Architects and construction professionals gave a lukewarm reaction to last week’s budget speech, despite pedges to boost infrasturcture and housing
With the country teetering on the edge of a triple-dip recession, last week’s budget announcement by George Osborne promised several major measures aimed at boosting the construction industry.
One of the most significant was the chancellor’s pledge to invest an additional £18 billion in UK infrastructure over the next decade, starting from 2015.
While Osborne claimed he was investing in the ‘economic arteries of this country’ RICS chief economist Simon Rubinsohn complained the cash injection was ‘far too late for many businesses that are struggling now.’
He added: ‘Our members have told us repeatedly that the success of infrastructure projects are about delivery on the ground. RICS believe government should spend more time and resource in supporting business to gain access to these public sector projects.’
Turner & Townsend public sector director Jon Poore said while Osborne’s pledge of an extra £3 billion of public sector infrastructure investment a year was eye-catching, it was ‘also an acknowledgement that his plan for the private sector to step into the breach is struggling’.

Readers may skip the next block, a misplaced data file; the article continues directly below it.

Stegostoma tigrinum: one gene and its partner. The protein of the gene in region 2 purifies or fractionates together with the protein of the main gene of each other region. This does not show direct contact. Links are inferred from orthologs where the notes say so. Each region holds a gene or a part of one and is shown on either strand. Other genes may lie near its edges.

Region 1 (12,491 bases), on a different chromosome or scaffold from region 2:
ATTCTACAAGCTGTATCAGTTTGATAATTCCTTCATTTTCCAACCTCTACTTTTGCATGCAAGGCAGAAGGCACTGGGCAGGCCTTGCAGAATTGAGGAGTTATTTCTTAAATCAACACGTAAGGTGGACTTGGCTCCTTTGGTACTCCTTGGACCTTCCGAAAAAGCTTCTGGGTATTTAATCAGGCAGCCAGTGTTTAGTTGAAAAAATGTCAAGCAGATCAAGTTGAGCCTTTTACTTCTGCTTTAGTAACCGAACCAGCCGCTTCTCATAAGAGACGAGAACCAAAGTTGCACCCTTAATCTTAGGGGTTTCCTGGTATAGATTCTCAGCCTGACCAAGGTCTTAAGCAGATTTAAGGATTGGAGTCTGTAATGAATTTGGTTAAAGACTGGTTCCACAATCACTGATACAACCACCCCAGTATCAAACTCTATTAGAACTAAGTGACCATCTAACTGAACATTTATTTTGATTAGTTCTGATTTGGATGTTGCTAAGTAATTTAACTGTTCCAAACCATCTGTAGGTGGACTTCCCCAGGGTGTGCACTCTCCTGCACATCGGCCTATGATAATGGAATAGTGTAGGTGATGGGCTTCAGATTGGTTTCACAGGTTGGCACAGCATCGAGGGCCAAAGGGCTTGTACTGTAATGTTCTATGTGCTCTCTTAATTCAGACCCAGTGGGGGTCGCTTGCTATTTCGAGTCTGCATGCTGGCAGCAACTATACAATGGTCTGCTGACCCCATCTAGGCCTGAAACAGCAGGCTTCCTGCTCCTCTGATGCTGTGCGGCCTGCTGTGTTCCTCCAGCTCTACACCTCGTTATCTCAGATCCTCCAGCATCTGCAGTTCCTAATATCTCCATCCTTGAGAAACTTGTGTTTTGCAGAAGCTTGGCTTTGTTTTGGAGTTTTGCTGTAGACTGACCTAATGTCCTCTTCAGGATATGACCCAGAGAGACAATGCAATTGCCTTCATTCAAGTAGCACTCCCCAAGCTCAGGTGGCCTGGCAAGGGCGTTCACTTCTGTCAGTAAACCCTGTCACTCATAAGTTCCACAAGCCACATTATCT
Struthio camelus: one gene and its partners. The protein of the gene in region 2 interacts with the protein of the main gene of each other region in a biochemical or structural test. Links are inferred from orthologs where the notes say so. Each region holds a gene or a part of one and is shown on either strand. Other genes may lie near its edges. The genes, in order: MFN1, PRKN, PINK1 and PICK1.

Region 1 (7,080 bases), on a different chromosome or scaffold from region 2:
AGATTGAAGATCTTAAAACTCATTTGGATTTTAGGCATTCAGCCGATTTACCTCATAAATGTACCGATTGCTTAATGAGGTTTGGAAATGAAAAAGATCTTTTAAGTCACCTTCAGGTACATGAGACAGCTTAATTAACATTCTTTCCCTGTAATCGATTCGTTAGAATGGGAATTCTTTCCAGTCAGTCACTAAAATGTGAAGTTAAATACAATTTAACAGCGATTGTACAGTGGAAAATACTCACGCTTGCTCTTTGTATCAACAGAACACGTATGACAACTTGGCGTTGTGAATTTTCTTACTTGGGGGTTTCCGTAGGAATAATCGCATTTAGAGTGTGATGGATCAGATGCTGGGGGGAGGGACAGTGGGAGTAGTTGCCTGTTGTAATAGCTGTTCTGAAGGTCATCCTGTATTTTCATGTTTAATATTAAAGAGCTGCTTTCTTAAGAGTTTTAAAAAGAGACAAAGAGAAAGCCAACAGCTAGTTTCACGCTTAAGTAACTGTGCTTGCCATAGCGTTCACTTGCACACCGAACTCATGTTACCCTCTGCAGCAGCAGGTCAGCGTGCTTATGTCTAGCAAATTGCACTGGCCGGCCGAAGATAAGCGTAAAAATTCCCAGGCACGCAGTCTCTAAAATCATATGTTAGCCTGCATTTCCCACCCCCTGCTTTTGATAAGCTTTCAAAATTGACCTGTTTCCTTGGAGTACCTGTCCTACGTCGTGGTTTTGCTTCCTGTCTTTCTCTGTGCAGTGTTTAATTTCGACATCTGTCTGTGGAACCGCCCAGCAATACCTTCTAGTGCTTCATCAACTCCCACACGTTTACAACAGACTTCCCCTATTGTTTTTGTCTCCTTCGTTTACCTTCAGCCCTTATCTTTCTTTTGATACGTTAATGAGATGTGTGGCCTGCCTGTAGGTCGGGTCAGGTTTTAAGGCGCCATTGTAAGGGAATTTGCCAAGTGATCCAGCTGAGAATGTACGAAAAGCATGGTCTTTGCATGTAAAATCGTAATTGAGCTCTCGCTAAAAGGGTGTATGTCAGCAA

The chancellor unveiled a raft of measures to boost house building. Key policies included a £3.5 billion Help to Buy loans scheme, a fivefold increase in build to rent funding and a £225 million investment to build 15,000 new affordable homes in England by 2015.
Ben de Waal, head of residential at AECOM, said the scheme was: ‘great news for the volume housebuilders. It will give confidence to the Registered Providers to use market sales to cross-subsidise social housing and will realise the potential to own your own home to thousands of people who may otherwise have been excluded.’
While RIBA president Angela Brady welcomed the pledges, she argued they would fail to stimulate the ‘desperately needed’ delivery of sustainable new homes and communities. She said: ‘The private sector has only ever delivered around 150,000 homes a year, so while [the] Help to Buy announcement will enable greater access to mortgage finance, it does not sufficiently address the root cause of the housing crisis: we are not building enough homes, many of those that are being built aren’t good enough, and we cannot rely on private housebuilding alone to turn things around.’
The government signaled its determination to simplify planning, reiterating pledges made last October to streamline 6,000 pages of ‘unnecessary bureaucracy’.
Osborne also laid the ground to allow unused buildings including shops, barns and other farm buildings to be converted to homes. Liz Pearce, chief executive of the British Property Federation said: ‘Retail to residential conversions could be an important step in breathing life into our high streets.’